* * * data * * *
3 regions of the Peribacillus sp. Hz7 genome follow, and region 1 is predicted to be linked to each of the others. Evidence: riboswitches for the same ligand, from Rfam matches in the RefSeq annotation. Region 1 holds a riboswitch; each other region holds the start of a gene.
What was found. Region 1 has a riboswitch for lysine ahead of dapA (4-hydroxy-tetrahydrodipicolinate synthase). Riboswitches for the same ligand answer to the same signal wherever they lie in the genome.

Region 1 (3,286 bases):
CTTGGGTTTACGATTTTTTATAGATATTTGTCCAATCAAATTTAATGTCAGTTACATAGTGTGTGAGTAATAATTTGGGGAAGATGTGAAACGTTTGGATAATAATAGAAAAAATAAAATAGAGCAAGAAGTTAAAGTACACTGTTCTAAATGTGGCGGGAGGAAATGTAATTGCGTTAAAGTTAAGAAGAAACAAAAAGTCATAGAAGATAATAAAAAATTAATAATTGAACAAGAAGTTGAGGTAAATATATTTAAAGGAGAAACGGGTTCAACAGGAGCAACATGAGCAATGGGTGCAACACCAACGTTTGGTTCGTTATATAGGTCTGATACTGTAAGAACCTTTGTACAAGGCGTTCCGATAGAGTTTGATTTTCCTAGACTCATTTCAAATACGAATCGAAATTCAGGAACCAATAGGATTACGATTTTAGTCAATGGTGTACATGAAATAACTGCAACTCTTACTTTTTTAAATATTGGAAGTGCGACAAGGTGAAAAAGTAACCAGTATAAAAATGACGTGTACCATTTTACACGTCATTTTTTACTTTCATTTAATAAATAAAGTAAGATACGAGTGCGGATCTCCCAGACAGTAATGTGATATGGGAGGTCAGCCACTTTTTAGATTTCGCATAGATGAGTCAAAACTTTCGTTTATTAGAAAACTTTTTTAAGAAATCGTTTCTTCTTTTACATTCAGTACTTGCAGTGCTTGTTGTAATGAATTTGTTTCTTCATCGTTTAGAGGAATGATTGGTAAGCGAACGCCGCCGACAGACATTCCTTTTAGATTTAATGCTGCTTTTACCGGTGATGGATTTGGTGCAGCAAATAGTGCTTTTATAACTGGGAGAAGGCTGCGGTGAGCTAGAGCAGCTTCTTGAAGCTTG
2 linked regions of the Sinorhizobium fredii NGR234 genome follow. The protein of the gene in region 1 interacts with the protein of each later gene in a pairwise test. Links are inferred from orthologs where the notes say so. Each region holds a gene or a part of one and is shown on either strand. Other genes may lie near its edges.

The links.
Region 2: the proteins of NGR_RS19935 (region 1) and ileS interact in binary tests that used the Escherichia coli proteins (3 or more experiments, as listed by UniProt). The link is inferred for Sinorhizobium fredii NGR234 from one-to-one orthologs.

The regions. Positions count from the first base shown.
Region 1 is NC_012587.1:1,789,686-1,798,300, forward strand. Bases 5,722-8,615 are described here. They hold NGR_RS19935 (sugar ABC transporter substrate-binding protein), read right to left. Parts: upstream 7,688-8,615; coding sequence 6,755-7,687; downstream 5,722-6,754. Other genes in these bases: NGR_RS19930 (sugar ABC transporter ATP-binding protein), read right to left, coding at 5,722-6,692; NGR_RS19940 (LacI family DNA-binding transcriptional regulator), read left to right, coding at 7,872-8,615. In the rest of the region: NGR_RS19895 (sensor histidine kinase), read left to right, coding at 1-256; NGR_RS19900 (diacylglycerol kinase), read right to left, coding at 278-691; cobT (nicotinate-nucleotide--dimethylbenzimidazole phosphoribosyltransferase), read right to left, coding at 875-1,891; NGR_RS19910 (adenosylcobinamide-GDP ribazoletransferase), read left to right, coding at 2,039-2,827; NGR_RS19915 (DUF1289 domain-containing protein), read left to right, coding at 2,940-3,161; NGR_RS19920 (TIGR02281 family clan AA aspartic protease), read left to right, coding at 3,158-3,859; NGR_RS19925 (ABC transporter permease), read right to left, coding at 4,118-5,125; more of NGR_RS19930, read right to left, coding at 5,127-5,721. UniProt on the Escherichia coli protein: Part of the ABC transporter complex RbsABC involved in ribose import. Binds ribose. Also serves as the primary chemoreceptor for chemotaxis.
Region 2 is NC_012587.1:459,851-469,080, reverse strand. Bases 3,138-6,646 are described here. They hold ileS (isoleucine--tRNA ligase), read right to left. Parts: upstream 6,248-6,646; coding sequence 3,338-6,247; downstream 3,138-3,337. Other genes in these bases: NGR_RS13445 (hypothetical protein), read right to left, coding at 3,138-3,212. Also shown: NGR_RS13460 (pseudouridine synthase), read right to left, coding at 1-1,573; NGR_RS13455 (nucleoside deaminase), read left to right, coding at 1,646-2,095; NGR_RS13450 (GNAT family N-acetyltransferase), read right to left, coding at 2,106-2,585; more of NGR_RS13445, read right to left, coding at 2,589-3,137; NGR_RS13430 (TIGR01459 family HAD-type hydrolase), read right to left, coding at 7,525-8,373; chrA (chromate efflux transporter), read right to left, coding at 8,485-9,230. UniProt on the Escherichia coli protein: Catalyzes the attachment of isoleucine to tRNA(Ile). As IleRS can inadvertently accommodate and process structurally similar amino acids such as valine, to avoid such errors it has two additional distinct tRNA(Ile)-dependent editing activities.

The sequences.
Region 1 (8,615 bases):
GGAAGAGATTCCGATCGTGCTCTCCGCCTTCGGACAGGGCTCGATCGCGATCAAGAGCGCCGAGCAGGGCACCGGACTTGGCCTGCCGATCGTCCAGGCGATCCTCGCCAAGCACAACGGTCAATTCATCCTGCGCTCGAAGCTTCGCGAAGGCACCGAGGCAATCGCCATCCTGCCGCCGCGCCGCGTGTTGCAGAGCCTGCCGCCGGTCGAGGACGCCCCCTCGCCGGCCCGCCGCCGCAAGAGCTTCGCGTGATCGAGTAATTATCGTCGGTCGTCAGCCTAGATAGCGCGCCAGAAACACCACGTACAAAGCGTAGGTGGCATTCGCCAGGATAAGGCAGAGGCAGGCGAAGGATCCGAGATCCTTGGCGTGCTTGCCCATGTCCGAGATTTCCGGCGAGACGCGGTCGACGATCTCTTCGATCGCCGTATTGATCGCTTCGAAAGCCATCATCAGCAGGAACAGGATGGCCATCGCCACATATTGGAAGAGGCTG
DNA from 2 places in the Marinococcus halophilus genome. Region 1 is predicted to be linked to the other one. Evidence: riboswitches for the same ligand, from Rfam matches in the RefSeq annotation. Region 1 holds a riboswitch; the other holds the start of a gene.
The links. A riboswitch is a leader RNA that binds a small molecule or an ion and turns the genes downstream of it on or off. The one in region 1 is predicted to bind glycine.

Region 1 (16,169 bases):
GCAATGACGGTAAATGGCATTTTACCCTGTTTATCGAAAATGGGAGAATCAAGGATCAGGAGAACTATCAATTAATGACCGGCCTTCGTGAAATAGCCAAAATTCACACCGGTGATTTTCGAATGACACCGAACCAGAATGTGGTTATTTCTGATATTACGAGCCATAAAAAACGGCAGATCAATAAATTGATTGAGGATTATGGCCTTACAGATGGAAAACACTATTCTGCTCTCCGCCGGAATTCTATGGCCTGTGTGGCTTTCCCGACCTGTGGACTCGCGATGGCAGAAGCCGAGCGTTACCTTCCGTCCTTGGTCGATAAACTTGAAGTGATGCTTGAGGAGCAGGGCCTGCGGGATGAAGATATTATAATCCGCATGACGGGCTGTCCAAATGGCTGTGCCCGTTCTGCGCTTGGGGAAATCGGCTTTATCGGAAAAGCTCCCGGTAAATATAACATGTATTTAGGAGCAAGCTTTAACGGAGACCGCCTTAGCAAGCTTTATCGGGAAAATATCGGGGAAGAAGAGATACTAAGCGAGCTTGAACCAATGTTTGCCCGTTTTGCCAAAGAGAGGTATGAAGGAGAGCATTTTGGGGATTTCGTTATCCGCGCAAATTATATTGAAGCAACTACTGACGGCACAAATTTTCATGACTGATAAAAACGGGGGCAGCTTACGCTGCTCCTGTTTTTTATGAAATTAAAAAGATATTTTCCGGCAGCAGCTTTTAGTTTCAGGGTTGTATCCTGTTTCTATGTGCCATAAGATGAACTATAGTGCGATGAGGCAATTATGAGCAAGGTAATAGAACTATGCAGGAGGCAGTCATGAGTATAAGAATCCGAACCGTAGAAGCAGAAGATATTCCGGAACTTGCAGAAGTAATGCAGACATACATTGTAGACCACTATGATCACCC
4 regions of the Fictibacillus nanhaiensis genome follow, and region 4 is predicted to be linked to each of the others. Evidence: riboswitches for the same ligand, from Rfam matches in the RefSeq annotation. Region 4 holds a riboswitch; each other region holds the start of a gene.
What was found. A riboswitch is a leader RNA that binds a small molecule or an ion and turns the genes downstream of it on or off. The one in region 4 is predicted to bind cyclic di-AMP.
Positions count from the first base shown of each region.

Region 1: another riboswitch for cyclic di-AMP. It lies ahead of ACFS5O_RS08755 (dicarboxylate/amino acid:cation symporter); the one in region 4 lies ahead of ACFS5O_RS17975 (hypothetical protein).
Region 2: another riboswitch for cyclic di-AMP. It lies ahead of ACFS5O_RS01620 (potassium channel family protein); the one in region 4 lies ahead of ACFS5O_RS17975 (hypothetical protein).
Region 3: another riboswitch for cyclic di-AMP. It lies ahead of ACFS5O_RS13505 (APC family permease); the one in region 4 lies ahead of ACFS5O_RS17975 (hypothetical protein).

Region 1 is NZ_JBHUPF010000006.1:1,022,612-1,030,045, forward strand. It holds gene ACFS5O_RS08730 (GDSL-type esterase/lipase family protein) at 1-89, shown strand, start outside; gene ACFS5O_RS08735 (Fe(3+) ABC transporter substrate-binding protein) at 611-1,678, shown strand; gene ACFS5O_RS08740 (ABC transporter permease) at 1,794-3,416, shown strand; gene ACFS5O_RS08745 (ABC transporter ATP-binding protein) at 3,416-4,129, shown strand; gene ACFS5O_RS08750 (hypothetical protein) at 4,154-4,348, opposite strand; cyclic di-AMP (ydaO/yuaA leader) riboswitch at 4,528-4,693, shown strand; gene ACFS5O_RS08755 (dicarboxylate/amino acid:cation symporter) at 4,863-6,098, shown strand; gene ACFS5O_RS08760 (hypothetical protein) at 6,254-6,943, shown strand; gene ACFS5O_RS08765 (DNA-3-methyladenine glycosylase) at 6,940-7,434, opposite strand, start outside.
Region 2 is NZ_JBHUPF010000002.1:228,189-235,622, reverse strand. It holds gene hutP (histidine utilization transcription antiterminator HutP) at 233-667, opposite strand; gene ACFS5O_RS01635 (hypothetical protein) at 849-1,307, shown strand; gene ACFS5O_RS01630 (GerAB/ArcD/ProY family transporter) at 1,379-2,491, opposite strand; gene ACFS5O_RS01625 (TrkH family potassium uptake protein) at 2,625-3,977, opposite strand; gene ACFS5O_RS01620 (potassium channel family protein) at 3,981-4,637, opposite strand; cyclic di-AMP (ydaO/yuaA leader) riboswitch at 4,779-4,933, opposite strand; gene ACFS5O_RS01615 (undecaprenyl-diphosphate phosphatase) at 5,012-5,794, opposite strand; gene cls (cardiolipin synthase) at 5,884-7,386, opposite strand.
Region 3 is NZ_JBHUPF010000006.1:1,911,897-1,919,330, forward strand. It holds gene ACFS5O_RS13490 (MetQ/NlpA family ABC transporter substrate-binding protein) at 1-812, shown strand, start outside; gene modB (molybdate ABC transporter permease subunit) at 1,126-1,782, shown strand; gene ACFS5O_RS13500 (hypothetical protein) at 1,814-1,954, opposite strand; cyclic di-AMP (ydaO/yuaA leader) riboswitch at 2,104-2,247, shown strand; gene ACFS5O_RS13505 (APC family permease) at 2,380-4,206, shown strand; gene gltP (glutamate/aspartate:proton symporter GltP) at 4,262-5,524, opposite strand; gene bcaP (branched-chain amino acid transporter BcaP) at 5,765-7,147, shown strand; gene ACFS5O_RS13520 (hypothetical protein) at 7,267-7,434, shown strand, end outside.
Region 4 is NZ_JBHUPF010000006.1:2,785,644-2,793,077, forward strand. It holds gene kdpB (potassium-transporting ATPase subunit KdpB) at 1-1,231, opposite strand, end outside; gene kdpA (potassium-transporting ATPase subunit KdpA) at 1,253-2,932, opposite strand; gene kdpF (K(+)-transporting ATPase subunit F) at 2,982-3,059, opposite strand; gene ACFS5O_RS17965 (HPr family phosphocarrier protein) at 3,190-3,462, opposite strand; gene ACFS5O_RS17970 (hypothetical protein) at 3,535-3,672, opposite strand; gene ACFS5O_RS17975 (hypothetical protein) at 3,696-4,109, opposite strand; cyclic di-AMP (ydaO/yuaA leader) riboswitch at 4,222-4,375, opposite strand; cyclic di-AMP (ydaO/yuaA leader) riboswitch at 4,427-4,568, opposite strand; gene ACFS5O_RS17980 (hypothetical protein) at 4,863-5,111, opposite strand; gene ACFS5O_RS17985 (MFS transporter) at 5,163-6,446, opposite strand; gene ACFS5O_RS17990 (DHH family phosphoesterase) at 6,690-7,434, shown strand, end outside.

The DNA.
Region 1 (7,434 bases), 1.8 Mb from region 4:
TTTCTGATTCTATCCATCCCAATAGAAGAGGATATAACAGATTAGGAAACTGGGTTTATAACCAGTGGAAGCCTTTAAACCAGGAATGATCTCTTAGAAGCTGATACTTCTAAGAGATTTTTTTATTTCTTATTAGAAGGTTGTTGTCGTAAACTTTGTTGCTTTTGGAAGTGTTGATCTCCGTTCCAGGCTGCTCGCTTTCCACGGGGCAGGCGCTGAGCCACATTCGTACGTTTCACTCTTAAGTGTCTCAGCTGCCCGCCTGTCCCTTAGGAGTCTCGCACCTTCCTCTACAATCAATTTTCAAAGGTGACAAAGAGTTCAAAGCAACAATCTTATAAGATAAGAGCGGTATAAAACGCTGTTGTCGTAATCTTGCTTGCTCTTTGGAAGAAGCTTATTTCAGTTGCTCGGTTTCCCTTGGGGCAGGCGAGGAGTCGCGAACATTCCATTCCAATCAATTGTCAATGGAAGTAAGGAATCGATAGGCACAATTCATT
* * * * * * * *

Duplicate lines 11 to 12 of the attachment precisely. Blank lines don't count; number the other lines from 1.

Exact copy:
The sequences.
Region 1 (8,615 bases):